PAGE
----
Civilization and its sequels are time-honoured classics with some of the most compelling and instantly recognisable gameplay in the turn-based strategy genre. With each iteration in the franchise, Civilization has grown and improved in a variety of ways.
The changes in Civilization V are the most significant the series has ever seen, and they almost all work for the best, though they might appear strange at first.
I'll get the obvious out of the way first: Civ V is an incredibly pretty strategy title. The virtual landscape is lush and beautiful, and the game supports DirectX 11 effects. The unit combat animations have been vastly improved, and the number of soldiers that drop after a battle now corresponds to the health points lost. The various world rulers have also been improved, and now actually speak their language rather than Simlish (like the gibberish in The Sims). It is a nice touch.
But, while the graphics are great, the real core of any Civilization title is the gameplay. So, how does it stack up compared to earlier titles?
The most significant change would probably be the way that combat is handled. As the outlines in some of the screenshots suggest, Civ V now uses hexes (hexagon-shaped tiles) rather than squares. In addition, unit stacking (multiple units in one tile) is out.
This, along with a reworked combat system that results in fairer battles (and no more spearmen defeating tanks), has lead to a greater feeling of depth and playability than any Firaxis title since Alpha Centauri. With only one unit per hex, flanking, and more long-range units, the way the player moves and positions their army actually has a significant impact.
Cities have also been improved when it comes to combat. Cities now get a basic ranged attack and defensive value that leads to more involved invasions, and scales down nicely towards the later game as units become more powerful.
All units can also cross the water without needing to screw around with separate transport units. It might be a small feature, but it is a nice and very welcome touch.
Overall, the combat overhaul has greatly added to the depth and replayability of Civ V, now that the game demands a strategy more involved than massing a stack of units and overrunning the world.
The way ‘culture’ works has also been completely overhauled. In earlier titles, culture worked by expanding your borders and triggering a win condition when a civilisation meets an arbitrary value. Now, a cultural victory is a goal to be worked towards, with social policies (empire-wide bonuses) that unlock as you accumulate points towards it.
This replaces the government type (ie: democracy, monarchy, etc) setting of earlier games, and is a far more interesting replacement for the social policy system seen in Civilization IV.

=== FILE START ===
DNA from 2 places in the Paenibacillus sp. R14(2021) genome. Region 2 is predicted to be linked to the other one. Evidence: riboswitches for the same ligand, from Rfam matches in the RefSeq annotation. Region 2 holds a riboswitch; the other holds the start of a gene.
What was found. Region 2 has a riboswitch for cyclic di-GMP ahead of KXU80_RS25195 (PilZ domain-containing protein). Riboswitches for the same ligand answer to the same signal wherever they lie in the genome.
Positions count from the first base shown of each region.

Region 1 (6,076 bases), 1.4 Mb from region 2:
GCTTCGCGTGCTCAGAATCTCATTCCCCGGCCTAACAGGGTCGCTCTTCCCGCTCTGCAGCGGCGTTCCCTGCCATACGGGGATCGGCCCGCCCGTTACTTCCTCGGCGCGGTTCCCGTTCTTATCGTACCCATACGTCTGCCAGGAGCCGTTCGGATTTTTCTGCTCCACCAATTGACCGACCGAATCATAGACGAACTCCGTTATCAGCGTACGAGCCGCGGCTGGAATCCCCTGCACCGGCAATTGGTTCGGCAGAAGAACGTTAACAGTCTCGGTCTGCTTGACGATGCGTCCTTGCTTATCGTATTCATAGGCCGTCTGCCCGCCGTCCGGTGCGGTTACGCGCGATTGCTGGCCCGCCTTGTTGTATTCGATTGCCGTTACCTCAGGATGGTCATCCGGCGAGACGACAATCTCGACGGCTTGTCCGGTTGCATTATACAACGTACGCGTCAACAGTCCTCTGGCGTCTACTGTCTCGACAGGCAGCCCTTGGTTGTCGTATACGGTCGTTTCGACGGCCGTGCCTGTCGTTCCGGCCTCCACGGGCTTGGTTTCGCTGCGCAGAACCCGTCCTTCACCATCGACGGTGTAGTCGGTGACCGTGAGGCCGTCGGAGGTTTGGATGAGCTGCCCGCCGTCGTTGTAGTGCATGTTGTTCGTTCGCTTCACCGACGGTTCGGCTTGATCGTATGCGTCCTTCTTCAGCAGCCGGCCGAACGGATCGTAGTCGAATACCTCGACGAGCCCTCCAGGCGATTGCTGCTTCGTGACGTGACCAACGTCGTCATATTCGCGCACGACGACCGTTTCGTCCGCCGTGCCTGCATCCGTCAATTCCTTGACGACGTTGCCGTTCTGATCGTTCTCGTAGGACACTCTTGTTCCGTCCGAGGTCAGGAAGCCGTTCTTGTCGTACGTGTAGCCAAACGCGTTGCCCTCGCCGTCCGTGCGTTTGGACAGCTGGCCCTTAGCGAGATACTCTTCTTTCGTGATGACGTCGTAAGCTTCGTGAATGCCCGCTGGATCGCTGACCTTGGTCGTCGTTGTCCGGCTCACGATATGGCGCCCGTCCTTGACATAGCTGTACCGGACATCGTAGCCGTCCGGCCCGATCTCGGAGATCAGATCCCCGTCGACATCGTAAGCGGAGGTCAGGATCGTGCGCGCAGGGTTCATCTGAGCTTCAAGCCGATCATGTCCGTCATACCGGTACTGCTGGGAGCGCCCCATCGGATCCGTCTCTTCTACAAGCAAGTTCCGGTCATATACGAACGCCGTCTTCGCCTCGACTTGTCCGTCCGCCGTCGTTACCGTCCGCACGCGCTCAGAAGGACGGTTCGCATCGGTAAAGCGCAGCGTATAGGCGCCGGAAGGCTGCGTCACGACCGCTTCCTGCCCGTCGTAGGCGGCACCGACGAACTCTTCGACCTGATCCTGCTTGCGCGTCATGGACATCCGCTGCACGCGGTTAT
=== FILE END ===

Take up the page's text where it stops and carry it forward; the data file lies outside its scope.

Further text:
The other notable new feature in Civ V is the introduction of city states. These are effectively single-city civilisations that can be traded with (or conquered) for a few extra resources and bonuses. While the odd extra Great Person, military unit or point of culture is welcome, it feels odd that city-states demand the equivalent of several hundred years’ income just to maintain an alliance. They can also get in the way on smaller maps, so your mileage may vary as to whether it’s a good feature.
Civ V also takes a leaf from the book of Civilization: Revolution by adding special abilities and units to each, well, civilisation. While it is quite nice to have some differentiation between civs, quite a few of the abilities are either useless or game-breaking. I'm looking at you, Japan.
The streamlining of the game design isn't all positive, either. Research doesn't feel as interesting this time around; there are fewer unit types than in previous games; religions and corporations (two main features of Civ IV) are out, and so on.
In addition, the AI seems to be far weaker than previous entries in the series. However, given that it can be hard to tell with strategy games, take this one with a pinch of salt.
While the multiplayer is fairly user-friendly and painless to get up and running, it too has been simplified a little too far. There is no ability to join by direct IP, there is absolutely no ability to change from simultaneous turns to concurrent, and any attempt to play with more than eight players (the single player game supports 16) is met with a massive warning that the number is 'unsupported'.
Overall, Civilization V is a great step forward for the series. The new combat system is excellent, culture is far more interesting, there is far more replay value, and, of course, it is a really pretty game.
Like many great steps forward, however, there have been a few missteps along the way. Time will tell whether the design decisions in the game will lose the favour of more hardcore strategy fans, and what new features we will see in coming expansions.
Still, Civilization V is a thoroughly enjoyable title with a lot of room for growth and mod potential. Any fan of the Civilization series should definitely take a look at it, and if you're not, there is no better time than the present to check out the latest incarnation of this legendary series.